Computerworld’s Matt Hamblen recently polled several luminaries of the market analysis community, including IDC’s Bouchard and Reith, asking for direct comment on the likelihood of an Apple 2-in-1 device making it to market in the near-mid future. Mr. Bouchard was emphatically affirmative: “We’ll see it in 2015,” while Ryan Reith deduces that Apple will launch a larger-screen iPad in Q4 2015 with an optional Apple Keyboard, similar to the way Microsoft markets the Surface. Moor Insights & Strategy analyst Patrick Moorhead also thinks Apple will make some kind of 2-in-1 “eventually,” believing that a viable “product category exists between a MacBook and an iPad.”
Mr. Bouchard told Hamblen that in his estimation, 2-in-1s are the natural evolutionary path for tablets, including the iPad, to follow going forward, maintaining that there is plenty of potential for growth in tablets with keyboards, and that larger-screen tablets need hardware keyboards to truly become productivity tools. He also thinks Windows 10 will help accelerate the 2-in-1 trend with more touch optimization and precise stylus input, maintaining that “The tablet is not dying, but going into transition.”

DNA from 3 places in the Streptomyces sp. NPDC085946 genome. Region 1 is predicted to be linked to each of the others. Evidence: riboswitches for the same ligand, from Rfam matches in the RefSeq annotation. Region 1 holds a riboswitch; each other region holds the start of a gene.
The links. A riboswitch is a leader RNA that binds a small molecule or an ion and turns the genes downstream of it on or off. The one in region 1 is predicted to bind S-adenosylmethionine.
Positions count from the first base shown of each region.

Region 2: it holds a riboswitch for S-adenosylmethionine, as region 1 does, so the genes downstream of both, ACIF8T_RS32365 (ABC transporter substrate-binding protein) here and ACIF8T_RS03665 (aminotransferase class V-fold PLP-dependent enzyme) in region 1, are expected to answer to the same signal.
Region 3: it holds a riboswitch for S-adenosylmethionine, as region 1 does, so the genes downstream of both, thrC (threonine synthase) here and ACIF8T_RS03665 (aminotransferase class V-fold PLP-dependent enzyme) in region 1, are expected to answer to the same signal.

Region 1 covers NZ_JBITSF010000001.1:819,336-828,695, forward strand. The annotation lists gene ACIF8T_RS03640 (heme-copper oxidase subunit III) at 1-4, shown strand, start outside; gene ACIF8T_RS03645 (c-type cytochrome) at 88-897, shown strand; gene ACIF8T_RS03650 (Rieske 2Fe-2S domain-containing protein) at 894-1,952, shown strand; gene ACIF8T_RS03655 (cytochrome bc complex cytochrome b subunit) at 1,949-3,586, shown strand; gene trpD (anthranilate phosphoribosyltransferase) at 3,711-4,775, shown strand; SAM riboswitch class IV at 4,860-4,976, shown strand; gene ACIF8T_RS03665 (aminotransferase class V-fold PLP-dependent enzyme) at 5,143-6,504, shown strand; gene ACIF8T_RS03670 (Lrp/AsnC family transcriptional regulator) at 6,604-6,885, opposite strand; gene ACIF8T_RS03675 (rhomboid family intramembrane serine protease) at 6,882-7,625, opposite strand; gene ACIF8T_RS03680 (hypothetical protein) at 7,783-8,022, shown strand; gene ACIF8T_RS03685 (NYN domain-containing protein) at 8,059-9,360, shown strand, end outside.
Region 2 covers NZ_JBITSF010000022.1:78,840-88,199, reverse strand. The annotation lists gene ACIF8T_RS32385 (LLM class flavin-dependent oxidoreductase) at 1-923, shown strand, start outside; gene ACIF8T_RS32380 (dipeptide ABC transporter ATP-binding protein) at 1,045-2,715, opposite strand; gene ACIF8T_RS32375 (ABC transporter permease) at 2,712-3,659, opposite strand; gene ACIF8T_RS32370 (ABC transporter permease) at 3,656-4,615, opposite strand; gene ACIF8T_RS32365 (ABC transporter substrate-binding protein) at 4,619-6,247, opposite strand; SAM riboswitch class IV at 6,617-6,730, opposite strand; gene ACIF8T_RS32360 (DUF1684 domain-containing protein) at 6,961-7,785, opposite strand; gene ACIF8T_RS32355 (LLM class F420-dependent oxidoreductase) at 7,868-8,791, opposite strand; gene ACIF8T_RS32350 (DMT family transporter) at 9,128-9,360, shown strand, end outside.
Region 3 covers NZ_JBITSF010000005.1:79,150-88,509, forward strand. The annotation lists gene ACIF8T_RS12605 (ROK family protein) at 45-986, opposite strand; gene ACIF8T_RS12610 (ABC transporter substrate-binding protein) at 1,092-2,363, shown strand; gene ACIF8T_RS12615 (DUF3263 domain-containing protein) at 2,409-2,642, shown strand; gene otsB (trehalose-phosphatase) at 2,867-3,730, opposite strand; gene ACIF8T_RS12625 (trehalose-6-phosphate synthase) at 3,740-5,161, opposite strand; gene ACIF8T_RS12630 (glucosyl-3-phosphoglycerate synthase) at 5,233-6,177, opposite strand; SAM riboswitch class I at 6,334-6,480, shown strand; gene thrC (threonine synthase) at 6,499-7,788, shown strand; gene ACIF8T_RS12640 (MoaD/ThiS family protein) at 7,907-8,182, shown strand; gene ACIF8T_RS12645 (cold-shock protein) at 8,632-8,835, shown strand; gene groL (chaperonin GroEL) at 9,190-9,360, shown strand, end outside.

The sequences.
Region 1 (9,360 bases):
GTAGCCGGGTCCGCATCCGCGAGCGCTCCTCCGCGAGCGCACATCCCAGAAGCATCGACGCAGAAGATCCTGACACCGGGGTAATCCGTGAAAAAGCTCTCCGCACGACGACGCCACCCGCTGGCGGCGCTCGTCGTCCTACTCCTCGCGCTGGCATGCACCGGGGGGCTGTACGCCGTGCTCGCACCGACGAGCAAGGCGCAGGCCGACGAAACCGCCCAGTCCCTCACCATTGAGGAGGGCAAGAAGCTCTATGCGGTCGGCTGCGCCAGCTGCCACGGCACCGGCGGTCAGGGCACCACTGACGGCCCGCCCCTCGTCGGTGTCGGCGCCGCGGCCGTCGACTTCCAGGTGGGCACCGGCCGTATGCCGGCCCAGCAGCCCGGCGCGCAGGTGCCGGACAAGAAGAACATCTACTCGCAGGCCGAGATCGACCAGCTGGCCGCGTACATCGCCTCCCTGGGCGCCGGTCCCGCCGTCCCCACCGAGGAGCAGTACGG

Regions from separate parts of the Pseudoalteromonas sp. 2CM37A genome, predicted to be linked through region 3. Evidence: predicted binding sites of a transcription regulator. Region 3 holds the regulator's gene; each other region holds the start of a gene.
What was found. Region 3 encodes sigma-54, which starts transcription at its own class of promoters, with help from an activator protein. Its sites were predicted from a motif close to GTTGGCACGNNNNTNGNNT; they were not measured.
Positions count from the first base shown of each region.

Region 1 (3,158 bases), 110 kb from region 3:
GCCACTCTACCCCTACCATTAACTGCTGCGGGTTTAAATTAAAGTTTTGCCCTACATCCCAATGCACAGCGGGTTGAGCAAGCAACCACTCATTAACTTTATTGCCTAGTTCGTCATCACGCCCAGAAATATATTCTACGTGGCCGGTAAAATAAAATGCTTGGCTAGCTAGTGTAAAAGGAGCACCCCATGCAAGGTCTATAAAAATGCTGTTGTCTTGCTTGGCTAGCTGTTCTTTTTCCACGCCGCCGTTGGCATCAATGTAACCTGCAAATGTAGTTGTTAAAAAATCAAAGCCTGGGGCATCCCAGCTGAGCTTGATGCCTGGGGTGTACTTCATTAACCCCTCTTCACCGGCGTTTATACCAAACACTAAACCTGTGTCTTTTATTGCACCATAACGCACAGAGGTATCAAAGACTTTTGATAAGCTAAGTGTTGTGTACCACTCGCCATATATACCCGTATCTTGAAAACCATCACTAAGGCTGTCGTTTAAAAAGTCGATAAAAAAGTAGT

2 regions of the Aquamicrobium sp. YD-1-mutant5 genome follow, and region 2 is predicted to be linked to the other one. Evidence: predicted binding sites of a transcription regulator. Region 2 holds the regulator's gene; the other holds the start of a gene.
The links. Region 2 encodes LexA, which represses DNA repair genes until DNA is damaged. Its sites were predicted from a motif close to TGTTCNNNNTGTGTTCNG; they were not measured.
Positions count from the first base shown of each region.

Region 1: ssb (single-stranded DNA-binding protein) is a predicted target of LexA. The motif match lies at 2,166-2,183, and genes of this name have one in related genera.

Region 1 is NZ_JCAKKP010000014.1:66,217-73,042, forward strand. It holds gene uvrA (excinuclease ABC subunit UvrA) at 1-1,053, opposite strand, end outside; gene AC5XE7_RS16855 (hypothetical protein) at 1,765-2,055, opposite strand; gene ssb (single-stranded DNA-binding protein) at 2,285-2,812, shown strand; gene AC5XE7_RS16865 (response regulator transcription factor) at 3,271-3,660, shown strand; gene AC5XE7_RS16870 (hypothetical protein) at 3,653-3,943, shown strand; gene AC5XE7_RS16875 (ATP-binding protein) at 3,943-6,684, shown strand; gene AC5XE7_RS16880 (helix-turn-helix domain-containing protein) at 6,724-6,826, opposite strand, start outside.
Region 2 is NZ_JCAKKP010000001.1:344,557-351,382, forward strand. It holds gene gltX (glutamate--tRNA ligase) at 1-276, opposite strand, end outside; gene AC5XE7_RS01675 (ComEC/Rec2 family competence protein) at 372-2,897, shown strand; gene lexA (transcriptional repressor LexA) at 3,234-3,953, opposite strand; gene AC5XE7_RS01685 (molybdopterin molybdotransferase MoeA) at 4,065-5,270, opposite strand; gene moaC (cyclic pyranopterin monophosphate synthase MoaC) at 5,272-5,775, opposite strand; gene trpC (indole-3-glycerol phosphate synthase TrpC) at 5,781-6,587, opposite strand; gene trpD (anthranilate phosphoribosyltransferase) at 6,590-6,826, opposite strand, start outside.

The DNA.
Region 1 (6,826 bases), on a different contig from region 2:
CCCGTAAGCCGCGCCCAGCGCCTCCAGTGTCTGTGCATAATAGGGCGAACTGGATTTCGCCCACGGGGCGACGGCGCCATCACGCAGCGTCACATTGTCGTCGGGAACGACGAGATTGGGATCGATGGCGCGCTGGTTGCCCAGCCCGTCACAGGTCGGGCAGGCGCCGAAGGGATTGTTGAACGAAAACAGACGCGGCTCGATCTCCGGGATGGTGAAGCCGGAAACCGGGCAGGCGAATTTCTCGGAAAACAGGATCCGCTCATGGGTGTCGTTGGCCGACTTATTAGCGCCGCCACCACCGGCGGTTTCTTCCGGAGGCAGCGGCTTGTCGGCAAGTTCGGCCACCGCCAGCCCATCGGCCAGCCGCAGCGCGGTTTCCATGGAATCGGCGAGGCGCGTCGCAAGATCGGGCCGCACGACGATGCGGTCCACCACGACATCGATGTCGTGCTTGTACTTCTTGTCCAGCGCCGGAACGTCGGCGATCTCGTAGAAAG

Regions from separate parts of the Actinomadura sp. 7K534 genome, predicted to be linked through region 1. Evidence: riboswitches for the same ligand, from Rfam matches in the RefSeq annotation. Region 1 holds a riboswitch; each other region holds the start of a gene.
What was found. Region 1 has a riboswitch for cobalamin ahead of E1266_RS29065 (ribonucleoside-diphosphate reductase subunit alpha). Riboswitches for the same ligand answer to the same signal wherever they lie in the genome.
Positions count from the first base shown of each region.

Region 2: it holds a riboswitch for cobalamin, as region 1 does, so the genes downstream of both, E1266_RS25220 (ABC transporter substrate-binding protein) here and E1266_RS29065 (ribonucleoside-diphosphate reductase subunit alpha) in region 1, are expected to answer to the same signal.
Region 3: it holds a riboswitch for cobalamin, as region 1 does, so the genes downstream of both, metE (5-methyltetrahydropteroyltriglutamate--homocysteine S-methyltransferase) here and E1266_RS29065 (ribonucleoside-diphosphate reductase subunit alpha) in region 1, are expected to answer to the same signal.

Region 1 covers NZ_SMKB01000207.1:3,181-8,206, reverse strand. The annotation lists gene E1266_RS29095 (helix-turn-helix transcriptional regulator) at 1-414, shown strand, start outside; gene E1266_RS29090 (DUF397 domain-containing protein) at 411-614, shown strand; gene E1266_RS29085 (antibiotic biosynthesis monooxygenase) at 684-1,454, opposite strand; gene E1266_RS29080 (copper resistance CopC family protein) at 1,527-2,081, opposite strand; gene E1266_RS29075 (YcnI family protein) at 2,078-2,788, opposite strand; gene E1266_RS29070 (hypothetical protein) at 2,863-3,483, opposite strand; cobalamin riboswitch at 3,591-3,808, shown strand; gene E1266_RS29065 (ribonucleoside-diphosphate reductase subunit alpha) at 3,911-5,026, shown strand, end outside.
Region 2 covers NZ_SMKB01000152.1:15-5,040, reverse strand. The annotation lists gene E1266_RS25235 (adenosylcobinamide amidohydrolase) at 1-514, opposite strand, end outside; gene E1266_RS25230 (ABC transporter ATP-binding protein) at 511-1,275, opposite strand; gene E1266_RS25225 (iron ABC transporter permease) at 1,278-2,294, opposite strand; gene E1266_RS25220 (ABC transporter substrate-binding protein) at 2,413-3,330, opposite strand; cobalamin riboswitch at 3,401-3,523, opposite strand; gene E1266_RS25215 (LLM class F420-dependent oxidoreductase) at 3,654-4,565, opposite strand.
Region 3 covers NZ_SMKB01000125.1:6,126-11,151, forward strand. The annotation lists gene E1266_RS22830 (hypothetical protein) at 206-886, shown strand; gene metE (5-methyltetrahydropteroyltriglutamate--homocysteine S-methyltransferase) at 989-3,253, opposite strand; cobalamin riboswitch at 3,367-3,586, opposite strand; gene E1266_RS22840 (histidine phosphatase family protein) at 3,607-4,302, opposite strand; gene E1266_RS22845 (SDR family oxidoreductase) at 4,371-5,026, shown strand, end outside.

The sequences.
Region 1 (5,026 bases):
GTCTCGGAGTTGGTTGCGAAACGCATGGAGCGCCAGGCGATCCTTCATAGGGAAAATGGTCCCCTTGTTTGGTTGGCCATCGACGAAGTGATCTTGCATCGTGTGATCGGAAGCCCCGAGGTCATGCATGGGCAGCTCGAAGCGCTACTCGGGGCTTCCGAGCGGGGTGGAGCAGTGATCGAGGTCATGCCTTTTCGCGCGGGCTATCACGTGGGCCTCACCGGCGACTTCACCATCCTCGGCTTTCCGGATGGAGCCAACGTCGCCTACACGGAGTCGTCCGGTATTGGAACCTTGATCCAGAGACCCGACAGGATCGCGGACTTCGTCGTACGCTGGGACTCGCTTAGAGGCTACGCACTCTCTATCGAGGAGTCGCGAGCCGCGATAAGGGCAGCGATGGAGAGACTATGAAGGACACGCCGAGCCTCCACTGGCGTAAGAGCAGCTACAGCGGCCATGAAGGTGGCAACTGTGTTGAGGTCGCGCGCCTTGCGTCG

Part of Apple’s iPad pain is self-inflicted. The iPhone 6 Plus has eaten into iPad sales — especially iPad mini volumes. IDC projects 8-inch and smaller panel tablets will representing less half of the overall tablet market by 2019 due to increasing popularity of phablets.
Personally, I’m of a mind that Apple’s refusal up to this week to equip the iPad/iOS with productivity features like real multi-window multitasking, file level directory access, the ability for the iOS version of Spotlight to universally search file contents, and mouse support has significantly hurt iPad sales growth.
Apple has now partly addressed iPad’s shortcomings as a work computer as of Monday’s World Wide Developers’ Conference keynote, in which it announced that a new feature called “SlideOver” is coming in iOS 9 that will allow you to designate an app that can always be summoned to the foreground with a simple swipe, although at the outset it only works with Apple’s own apps. Third parties will presumably step up with compatibility as well with Apple supplying APIs that make it easy for third-party developers to add SideOver support to their apps. SlideOver will work in concert with a revamped app switcher that will feature a CoverFlow-esque motif for selecting which of your currently running apps you want frontmost, and lets you take a quick look at another app without sending your primary app of the moment into the background.
Another new iOS 9 capability called Picture-in-Picture overlays a small video player window on your primary open app so you can disrupt your concentration on whatever you’re doing by keeping an eye on the PiP window’s content while working in another app. The iPad mini 2, iPad mini 3, and the original iPad Air will support Picture-in-Picture,